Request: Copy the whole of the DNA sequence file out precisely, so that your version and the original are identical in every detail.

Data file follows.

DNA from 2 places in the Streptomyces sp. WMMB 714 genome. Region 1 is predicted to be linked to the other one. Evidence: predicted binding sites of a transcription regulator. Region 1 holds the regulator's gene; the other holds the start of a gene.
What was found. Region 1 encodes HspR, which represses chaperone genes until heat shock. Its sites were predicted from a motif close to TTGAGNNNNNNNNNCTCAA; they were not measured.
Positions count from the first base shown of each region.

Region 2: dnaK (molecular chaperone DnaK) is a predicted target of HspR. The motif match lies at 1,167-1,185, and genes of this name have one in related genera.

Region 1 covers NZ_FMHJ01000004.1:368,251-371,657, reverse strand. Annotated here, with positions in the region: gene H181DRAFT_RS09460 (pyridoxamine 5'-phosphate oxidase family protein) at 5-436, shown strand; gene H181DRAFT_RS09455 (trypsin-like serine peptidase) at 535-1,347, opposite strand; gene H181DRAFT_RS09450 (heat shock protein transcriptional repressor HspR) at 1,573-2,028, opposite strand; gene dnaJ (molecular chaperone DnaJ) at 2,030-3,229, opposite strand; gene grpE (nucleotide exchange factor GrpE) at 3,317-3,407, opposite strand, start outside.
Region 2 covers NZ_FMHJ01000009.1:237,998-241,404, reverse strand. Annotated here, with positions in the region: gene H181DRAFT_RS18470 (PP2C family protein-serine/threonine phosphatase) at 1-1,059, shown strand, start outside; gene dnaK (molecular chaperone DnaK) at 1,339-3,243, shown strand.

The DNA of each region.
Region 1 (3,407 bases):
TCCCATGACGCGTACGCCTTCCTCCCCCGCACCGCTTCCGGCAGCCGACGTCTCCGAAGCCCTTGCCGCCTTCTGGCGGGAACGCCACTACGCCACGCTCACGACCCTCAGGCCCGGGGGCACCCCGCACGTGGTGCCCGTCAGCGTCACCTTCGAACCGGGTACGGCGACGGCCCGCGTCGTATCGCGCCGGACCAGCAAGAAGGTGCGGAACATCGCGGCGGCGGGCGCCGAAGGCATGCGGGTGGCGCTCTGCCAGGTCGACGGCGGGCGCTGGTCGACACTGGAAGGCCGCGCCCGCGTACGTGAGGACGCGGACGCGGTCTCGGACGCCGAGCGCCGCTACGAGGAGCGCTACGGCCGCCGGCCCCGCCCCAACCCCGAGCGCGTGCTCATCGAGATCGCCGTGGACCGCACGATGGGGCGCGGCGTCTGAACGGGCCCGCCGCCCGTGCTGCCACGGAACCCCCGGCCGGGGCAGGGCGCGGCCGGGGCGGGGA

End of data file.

DNA from 2 places in the Streptomyces sp. WMMB 714 genome. Region 1 is predicted to be linked to the other one. Evidence: predicted binding sites of a transcription regulator. Region 1 holds the regulator's gene; the other holds the start of a gene.
What was found. Region 1 encodes HspR, which represses chaperone genes until heat shock. Its sites were predicted from a motif close to TTGAGNNNNNNNNNCTCAA; they were not measured.
Positions count from the first base shown of each region.

Region 2: dnaK (molecular chaperone DnaK) is a predicted target of HspR. The motif match lies at 1,167-1,185, and genes of this name have one in related genera.

Region 1 covers NZ_FMHJ01000004.1:368,251-371,657, reverse strand. Annotated here, with positions in the region: gene H181DRAFT_RS09460 (pyridoxamine 5'-phosphate oxidase family protein) at 5-436, shown strand; gene H181DRAFT_RS09455 (trypsin-like serine peptidase) at 535-1,347, opposite strand; gene H181DRAFT_RS09450 (heat shock protein transcriptional repressor HspR) at 1,573-2,028, opposite strand; gene dnaJ (molecular chaperone DnaJ) at 2,030-3,229, opposite strand; gene grpE (nucleotide exchange factor GrpE) at 3,317-3,407, opposite strand, start outside.
Region 2 covers NZ_FMHJ01000009.1:237,998-241,404, reverse strand. Annotated here, with positions in the region: gene H181DRAFT_RS18470 (PP2C family protein-serine/threonine phosphatase) at 1-1,059, shown strand, start outside; gene dnaK (molecular chaperone DnaK) at 1,339-3,243, shown strand.

The DNA of each region.
Region 1 (3,407 bases):
TCCCATGACGCGTACGCCTTCCTCCCCCGCACCGCTTCCGGCAGCCGACGTCTCCGAAGCCCTTGCCGCCTTCTGGCGGGAACGCCACTACGCCACGCTCACGACCCTCAGGCCCGGGGGCACCCCGCACGTGGTGCCCGTCAGCGTCACCTTCGAACCGGGTACGGCGACGGCCCGCGTCGTATCGCGCCGGACCAGCAAGAAGGTGCGGAACATCGCGGCGGCGGGCGCCGAAGGCATGCGGGTGGCGCTCTGCCAGGTCGACGGCGGGCGCTGGTCGACACTGGAAGGCCGCGCCCGCGTACGTGAGGACGCGGACGCGGTCTCGGACGCCGAGCGCCGCTACGAGGAGCGCTACGGCCGCCGGCCCCGCCCCAACCCCGAGCGCGTGCTCATCGAGATCGCCGTGGACCGCACGATGGGGCGCGGCGTCTGAACGGGCCCGCCGCCCGTGCTGCCACGGAACCCCCGGCCGGGGCAGGGCGCGGCCGGGGCGGGGA